Brasilia Futbol Academia, Goa

The brainchild of Beto and Barreto, who have spent the best part of their football careers in India, the BFA has been a revelation in Goa. Started merely 2 years ago, the academy was initially dependent on personal capital of the two Brazilians, but have now tied up with Vasco Sports Club and Chowgule Group, wherein the former provides the much-needed cash injection while the latter provides a state-of-the-art gymnasium, artificial practice turf and a physio for the trainees.A�After starting off with U-16 and U-18 teams, the BFA now imparts training in five age group categories viz. U-12, U-14, U-16, U-18 and U-20. It is the only club in Goa and possibly in India that imparts training to so many age groups and starts at such a young age.

BFA Under-16 Team

The program is, however, non-residential in nature.A�A normal day at the academy starts when, after school, the trainees gather at the academy headquarters in Agacaim, where they are served lunch. After lunch, a bus leaves for the Chowgule Sports Complex. Packed food is also taken for the kids, who come directly to the Chowgule ground at Margao.A�The gymnasium facilities and the artificial turf, present at the sports complex, are used to train the U-16, U-18 and U-20 players, while U-14 and the U-12 kids are trained at the Agacaim grounds. The U-16 and U-12 teams are coached by Jonathan from Nigeria, who is assisted by Naresh Virnodkar. U-14 boys are under the tutelage of Selwyn and Kanan; the U-16 boys under Seby and Rafiq, while the U-18 are coached by Derryl, arguably BFAa��s most promising coach.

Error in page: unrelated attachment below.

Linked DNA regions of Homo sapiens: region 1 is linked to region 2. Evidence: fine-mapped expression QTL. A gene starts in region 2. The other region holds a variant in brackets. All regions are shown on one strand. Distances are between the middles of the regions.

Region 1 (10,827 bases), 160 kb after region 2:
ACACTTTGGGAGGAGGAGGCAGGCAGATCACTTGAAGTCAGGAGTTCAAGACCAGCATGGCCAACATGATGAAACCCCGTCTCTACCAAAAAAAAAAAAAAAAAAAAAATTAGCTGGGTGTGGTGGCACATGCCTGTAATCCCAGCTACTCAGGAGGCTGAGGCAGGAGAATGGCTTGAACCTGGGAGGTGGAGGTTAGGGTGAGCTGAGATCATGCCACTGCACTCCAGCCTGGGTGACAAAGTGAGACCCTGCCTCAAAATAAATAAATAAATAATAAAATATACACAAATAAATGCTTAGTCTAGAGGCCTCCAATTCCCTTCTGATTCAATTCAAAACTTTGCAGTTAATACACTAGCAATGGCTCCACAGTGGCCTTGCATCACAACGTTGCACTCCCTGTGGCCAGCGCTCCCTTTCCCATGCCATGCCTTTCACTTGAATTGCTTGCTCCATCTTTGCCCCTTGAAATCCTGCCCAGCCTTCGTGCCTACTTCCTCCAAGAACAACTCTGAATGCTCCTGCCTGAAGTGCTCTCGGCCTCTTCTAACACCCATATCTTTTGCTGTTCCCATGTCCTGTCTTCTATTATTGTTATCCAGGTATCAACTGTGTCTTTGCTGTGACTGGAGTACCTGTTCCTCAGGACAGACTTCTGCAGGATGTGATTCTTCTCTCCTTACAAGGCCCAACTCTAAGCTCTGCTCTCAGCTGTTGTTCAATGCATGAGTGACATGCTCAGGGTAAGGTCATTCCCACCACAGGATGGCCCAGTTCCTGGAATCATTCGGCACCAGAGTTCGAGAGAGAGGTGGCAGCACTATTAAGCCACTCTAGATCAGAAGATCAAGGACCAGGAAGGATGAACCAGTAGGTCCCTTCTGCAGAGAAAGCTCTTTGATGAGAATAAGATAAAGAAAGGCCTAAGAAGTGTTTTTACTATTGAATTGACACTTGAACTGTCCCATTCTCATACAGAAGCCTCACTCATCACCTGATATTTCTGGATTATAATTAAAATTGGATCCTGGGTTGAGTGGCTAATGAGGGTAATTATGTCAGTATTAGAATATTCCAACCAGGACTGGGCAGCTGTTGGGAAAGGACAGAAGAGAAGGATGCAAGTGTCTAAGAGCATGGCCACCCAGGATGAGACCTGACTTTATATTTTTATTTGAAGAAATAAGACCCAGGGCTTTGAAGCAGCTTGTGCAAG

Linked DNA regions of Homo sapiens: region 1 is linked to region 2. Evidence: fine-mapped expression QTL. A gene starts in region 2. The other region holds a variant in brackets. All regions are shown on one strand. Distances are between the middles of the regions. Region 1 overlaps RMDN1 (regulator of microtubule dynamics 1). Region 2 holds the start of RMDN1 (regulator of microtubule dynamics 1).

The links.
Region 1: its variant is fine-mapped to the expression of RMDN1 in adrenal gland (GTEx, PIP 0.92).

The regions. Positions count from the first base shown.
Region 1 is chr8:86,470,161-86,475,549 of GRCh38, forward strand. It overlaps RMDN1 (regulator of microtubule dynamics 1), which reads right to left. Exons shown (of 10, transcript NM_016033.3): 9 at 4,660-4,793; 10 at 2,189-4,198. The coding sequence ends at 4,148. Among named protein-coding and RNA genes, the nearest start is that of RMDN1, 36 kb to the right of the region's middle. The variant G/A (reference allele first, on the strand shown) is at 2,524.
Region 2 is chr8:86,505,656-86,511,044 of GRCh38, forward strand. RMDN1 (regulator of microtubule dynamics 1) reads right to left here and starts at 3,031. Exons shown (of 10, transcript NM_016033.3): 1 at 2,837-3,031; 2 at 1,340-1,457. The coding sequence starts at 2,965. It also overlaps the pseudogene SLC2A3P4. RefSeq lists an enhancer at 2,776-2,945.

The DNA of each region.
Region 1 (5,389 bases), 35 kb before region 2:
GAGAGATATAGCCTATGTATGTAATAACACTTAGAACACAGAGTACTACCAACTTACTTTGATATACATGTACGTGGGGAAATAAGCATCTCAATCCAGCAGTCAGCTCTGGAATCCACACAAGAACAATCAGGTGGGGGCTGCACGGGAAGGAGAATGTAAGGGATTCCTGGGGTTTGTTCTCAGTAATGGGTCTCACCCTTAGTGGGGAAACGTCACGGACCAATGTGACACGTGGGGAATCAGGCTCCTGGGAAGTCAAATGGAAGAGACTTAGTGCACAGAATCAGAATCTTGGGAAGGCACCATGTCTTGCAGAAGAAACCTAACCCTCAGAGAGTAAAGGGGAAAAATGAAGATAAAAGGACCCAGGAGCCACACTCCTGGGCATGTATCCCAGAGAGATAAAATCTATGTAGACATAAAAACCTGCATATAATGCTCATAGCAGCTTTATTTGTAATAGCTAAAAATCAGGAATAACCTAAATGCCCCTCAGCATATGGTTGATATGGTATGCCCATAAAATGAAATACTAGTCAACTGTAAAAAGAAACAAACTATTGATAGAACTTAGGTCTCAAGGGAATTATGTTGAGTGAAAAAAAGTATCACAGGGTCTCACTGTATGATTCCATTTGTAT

The BFA U-18 team was the Goa second division champions last year, while the U-16 team has reached the finals, this year. They also had two of their players representing the Goa state team in the U-16 Mir Iqbal Hussain Trophy. It’s safe to say that the future of Goan football is, indeed, in good hands.

Baichung Bhutia Football Schools, Delhi

Two young men – Kishore Taid and Anurag Khilnani – withA�entrepreneurial spirit in their hearts and passion for sports,A�joined hands with one of the most iconic footballers that India has produced – Baichung Bhutia – to set-up the BBFS in Delhi, in partnership with Football by Carlos Queiroz, a respected Portuguese academy. The Baichung Bhutia Football Schools are non-residential in nature, and primarily cater to the Delhi population, which may be reluctant to sending their children for a four-year period to another state. However, at the same time, they don’t want the young boys from the capital to be deprived of quality football training. This is where these academies are positioned, across Delhi.